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Stanley B. Trier, Margaret A. LeMone, and William C. Skamarock

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Past studies of the effects of mesoscale convective systems (MCSs) on the environmental flow have been limited by data coverage and resolution. In the current study the MCS-scale (stormwide) horizontal accelerations and momentum budget associated with an oceanic MCS are analyzed using output from a high-resolution three-dimensional numerical model integrated over a large domain. The simulation is based on an observed MCS that occurred on 22 February 1993 during the Tropical Ocean Global Atmosphere Coupled Ocean–Atmosphere Response Experiment. An important aspect of both the observed and simulated MCS is its evolution from a quasi-two-dimensional to an asymmetric three-dimensional morphology, which was demonstrated in companion studies to result from the finite length of the MCS interacting with environmental vertical shear that varies in direction with height. Herein, the authors focus on the effects of the three-dimensional structure on MCS-scale horizontal accelerations.

The horizontal accelerations over the central portion of the MCS, where its leading edge is perpendicular to the low-level environmental vertical shear, resemble those from available observations and two-dimensional models of linear squall-type MCSs. However, the vertical structure of horizontal accelerations is quite different on the MCS scale. Zonal accelerations, which are aligned along the environmental low-level vertical shear, generally exceed meridional accelerations in the lower and upper troposphere, and are dominated by the vertical flux convergence term at low levels, and by the horizontal flux convergence term at upper levels. In contrast, zonal accelerations are weaker than meridional accelerations at midlevels, owing to strong cancellation of zonal accelerations in the central portion with those along the northern periphery of the MCS, where both the alignment of the convective band relative to the environmental vertical shear and its mesoscale organization are different. This compensation between different regions of the MCS results in modifications to the environmental vertical shear by mesoscale convection that differ substantially from those typically reported in idealized studies of two-dimensional squall lines. Since three-dimensional organization often occurs in MCSs that lack persistent external linear forcing, the current findings may have implications for the parameterization of the momentum effects of mesoscale deep convection in large-scale models.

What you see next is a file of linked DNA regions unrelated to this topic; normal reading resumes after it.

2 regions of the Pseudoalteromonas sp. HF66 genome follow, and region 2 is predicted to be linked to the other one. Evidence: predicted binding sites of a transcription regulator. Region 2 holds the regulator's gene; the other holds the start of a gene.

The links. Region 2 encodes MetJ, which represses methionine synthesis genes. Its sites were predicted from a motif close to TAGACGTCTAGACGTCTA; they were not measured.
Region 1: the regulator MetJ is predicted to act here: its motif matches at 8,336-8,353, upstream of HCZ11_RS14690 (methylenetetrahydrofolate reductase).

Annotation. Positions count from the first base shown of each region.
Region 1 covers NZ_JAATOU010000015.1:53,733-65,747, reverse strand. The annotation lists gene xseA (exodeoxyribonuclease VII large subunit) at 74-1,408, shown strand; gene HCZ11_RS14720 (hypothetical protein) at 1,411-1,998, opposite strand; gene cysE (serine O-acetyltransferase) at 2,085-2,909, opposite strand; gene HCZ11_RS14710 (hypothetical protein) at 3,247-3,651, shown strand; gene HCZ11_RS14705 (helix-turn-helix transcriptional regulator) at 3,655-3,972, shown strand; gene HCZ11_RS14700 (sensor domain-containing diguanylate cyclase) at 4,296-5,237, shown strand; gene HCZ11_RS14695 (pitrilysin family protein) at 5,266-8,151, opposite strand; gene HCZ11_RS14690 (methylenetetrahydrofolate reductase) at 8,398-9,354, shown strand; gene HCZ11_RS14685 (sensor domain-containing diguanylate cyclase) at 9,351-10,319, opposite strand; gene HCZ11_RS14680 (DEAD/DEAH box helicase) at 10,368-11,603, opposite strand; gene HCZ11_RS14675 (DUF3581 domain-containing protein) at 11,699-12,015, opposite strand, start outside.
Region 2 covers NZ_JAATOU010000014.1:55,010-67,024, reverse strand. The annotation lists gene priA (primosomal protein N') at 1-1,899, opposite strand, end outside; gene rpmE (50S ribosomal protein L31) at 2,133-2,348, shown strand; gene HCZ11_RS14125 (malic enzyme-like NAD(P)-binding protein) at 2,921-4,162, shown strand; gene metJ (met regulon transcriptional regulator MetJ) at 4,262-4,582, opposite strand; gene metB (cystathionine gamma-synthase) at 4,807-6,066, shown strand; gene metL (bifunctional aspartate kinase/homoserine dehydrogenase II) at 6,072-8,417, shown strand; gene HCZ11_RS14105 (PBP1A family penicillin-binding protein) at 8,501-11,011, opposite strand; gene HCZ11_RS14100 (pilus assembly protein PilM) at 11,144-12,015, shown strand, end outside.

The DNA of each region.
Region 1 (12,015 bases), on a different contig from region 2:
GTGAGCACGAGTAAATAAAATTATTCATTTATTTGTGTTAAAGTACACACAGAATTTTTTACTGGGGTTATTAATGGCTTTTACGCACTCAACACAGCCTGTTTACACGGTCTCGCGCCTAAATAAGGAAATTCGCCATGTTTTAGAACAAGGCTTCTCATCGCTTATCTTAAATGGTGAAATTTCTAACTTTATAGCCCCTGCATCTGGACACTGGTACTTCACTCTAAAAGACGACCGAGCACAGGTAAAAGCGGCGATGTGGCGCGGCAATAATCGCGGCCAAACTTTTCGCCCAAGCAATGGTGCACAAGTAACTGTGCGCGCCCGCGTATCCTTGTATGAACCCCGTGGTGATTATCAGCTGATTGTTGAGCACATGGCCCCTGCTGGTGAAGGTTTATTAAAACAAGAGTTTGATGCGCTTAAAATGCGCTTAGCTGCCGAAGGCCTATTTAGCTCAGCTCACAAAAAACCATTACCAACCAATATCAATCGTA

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Margaret A. LeMone, Edward J. Zipser, and Stanley B. Trier

Abstract

A collection of case studies is used to elucidate the influence of environmental soundings on the structure and evolution of the convection in the mesoscale convective systems sampled by the turboprop aircraft in the Tropical Ocean Global Atmosphere (TOGA) Coupled Ocean–Atmosphere Response Experiment (COARE). The soundings were constructed primarily from aircraft data below 5–6 km and primarily from radiosonde data at higher altitudes.

The well-documented role of the vertical shear of the horizontal wind in determining the mesoscale structure of tropical convection is confirmed and extended. As noted by earlier investigators, nearly all convective bands occurring in environments with appreciable shear below a low-level wind maximum are oriented nearly normal to the shear beneath the wind maximum and propagate in the direction of the low-level shear at a speed close to the wind maximum; when there is appreciable shear at middle levels (800–400 mb), convective bands form parallel to the shear. With appreciable shear at both levels, the lower-level shear determines the orientation of the primary convective bands. If the midlevel shear is opposite the low-level shear, secondary bands parallel to the midlevel shear will extend rearward from the primary band in later stages of its evolution; if the midlevel shear is 90 degrees to the low-level shear, the primary band will retain its two-dimensional mesoscale structure. Convection has no obvious mesoscale organization on days with little shear or days with widespread convection.

Environmental temperatures and humidities have no obvious effect on the mesoscale convective pattern, but they affect COARE convection in other ways. The high tops of COARE convection are related to high parcel equilibrium levels, which approach 100 mb in some cases. Convective available potential energies are larger than those in the GARP (Global Atmospheric Research Program) Atlantic Tropical Experiment (GATE) mainly because of the higher equilibrium levels. The buoyancy integrated over the lowest 500 mb is similar for the two experiments. Convective inihibitions are small, enabling convection to propagate with only weak forcing. Comparison of slow-moving shear-parallel bands in COARE and GATE suggests that lower relative humidities between the top of the mixed layer and 500 mb can shorten their lifetimes significantly.

COARE mesoscale organization and evolution differs from what was observed in GATE. Less-organized convection is more common in COARE. Of the convective bands observed, a greater fraction in COARE are faster-moving, shear-perpendicular squall lines. GATE slow-moving lines tend to be longer lived than those for COARE. The differences are probably traceable to differences in environmental shear and relative humidity, respectively.

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Christopher Lucas, Edward J. Zipser, and Margaret A. Lemone

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Margaret A. Lemone, Tae Y. Chang, and Christopher Lucas

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No abstract available.

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Richard C. Igau, Margaret A. LeMone, and Dingying Wei

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An examination of the properties of updraft and downdraft cores using Electra data from TOGA COARE shows that they have diameters and vertical velocities similar to cores observed over other parts of the tropical and subtropical oceans. As in previous studies, a core is defined as having vertical velocity of the same sign and greater than an absolute value of 1 m s−1 for at least 500 m. A requirement that the core contain either cloud or precipitation throughout is added, but this should not affect the results significantly.